The National Association of Minority and Women-Owned Law Firms (NAM-WOLF) was held in Minneapolis this week, and Thomson Reuters Product Specialist in IP Solutions Garett Padilla took part in a panel discussion titled “Fact or Fiction: Legal Myths About Technology and IP Law.” He spoke on such topics as whether or not deleted electronic data can still be used as evidence and the importance of a company document retention and destruction policy.


The Thomson Reuters booth at the NAM-WOLF conference in Minneapolis, Minn.

Padilla stressed that once you hit the “delete” button on your electronic data and then empty your deleted items or recycle bin, those documents can still be recovered. The only way to truly delete data from a computer is by melting the hard drive, according to Padilla. He also said that following a company’s document retention and destruction policy will not protect one from getting in any trouble when it comes to electronically stored information (ESI). A company’s basic duty to preserve ESI is generally the same as its duty to preserve hard-copy documents. Companies and other potential litigants have a duty to preserve all relevant information (both electronic and hard-copy) as soon as they know or reasonably anticipate that they will become involved in litigation or a government investigation. Some examples he cited were:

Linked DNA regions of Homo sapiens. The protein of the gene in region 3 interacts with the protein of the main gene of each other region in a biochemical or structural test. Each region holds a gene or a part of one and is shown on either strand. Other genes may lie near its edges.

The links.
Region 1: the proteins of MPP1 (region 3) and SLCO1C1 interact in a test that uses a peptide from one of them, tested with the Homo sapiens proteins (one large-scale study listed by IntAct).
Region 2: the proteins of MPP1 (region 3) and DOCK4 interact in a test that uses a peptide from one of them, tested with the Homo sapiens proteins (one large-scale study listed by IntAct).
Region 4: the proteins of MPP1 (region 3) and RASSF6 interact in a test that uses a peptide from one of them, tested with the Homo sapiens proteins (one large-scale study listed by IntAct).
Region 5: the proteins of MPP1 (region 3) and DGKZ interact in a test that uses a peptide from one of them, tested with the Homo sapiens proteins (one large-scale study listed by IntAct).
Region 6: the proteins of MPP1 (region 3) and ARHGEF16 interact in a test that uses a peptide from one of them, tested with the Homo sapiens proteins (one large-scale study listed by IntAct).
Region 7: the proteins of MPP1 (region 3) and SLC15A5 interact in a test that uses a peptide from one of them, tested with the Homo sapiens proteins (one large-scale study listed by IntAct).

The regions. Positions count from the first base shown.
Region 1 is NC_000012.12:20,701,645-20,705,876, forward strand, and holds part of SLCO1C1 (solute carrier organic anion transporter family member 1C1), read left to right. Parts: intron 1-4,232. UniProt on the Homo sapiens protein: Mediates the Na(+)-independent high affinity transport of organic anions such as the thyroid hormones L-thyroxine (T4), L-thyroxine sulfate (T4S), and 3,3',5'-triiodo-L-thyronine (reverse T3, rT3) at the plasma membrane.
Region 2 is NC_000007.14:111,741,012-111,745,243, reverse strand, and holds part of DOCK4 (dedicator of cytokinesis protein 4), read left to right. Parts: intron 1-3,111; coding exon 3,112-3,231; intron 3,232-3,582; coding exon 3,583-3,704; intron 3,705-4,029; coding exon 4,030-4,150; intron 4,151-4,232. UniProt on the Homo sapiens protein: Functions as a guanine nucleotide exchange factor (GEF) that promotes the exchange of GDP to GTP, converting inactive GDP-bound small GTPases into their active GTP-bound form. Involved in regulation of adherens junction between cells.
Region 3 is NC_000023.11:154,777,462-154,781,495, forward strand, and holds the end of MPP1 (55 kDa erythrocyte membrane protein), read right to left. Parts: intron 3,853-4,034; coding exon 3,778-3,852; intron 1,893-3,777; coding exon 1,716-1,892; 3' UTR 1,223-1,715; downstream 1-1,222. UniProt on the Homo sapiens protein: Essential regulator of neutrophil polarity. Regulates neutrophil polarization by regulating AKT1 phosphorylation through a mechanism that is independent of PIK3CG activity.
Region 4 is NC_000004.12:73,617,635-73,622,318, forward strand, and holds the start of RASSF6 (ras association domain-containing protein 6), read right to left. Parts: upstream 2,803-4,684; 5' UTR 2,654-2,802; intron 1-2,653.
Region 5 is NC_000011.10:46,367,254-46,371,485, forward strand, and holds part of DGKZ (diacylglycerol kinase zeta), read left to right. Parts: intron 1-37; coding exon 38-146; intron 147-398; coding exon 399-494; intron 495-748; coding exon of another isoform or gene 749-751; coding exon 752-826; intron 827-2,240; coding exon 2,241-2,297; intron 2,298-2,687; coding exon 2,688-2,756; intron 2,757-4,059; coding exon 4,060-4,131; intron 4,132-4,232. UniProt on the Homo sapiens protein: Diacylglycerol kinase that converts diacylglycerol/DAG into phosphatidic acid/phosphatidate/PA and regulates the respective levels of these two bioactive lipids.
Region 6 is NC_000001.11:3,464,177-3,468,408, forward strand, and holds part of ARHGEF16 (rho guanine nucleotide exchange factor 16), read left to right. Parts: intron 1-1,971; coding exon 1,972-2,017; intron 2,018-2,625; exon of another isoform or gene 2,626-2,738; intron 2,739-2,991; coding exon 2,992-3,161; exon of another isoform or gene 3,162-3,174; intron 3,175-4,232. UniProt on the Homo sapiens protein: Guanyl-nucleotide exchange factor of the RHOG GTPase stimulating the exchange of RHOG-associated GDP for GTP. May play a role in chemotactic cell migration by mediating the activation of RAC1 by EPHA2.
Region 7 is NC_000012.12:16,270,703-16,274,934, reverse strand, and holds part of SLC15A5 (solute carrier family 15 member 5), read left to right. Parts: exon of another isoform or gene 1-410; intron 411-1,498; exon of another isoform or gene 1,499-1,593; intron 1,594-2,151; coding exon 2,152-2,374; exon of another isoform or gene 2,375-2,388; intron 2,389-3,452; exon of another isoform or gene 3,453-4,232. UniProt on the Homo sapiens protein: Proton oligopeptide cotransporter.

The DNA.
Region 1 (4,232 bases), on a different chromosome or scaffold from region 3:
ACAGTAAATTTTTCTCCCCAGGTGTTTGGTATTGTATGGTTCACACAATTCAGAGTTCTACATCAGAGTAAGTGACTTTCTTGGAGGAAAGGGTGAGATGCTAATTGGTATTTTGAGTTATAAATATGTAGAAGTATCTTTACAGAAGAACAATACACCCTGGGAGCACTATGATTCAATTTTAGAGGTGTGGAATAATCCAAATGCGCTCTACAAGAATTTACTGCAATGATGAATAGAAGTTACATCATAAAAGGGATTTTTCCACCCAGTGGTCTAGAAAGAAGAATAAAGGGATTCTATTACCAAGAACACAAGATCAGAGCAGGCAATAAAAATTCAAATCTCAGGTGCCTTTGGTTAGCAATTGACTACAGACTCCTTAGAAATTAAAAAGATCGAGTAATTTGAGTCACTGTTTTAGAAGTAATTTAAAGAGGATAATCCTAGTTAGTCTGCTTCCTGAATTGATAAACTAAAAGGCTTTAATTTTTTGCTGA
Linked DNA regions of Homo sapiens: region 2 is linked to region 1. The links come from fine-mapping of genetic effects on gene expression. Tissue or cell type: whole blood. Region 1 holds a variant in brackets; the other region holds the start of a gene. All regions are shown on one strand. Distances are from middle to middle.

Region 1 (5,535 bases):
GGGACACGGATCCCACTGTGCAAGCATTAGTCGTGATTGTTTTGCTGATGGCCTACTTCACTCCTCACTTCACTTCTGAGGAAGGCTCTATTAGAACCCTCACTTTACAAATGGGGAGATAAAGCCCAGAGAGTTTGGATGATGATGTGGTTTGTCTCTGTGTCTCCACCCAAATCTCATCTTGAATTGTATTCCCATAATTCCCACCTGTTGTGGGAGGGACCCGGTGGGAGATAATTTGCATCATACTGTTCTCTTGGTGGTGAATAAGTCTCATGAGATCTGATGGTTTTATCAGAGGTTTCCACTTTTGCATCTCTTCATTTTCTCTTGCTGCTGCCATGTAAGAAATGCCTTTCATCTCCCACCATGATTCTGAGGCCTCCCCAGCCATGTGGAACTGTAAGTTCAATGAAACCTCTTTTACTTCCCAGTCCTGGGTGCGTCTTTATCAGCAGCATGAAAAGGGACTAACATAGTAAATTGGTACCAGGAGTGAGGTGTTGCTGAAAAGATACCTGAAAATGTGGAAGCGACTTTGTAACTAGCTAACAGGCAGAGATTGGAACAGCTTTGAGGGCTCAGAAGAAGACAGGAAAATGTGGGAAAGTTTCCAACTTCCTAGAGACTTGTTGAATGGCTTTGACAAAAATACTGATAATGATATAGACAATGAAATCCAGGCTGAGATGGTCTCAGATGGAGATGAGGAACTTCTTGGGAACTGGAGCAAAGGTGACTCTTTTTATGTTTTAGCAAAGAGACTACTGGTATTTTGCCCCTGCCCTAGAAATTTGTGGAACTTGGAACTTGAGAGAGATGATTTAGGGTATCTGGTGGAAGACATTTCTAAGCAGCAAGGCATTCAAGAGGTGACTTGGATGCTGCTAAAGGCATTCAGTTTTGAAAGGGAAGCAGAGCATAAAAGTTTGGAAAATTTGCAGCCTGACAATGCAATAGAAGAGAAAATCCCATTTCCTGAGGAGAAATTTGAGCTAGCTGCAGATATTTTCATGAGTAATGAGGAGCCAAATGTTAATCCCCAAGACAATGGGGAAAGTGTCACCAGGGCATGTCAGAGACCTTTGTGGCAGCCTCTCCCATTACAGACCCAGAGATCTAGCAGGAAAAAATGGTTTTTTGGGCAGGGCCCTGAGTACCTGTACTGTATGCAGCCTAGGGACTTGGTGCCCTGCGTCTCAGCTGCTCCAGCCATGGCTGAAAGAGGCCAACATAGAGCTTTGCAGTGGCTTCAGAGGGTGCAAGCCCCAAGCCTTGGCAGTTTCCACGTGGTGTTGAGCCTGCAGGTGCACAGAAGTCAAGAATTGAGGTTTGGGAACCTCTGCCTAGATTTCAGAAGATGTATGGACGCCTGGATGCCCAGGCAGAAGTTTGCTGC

• Qualcomm Inc. v. Broadcom Corp., where the court ordered the plaintiff to pay $8.5 million of the defendant’s attorneys’ fees and costs for failing to produce tens of thousands of emails and documents that were requested but intentionally not produced during discovery.
  • Treppel v. Biovail Corp., where the court ordered the defendant to search for and restore several email back-up tapes and conduct a forensic search of one of its executive’s laptops, all at its own cost, because the defendant failed to adequately preserve relevant ESI.
  • Northington v. H&M International, where H&M had no document retention policy and adverse jury instructions were given and led to court sanctions.

Finally, Padilla said that simply telling clients not to delete evidence is not enough. Attorneys must also comply with discovery obligations. A party’s discovery obligations do not end with the implementation of a litigation hold. To the contrary, that is only the beginning. It is not sufficient to notify all employees of a litigation hold and expect that the party will then retain and produce all relevant information. Counsel and client must take some reasonable steps to see that sources of relevant information are located.

Please follow and like us:
Pin Share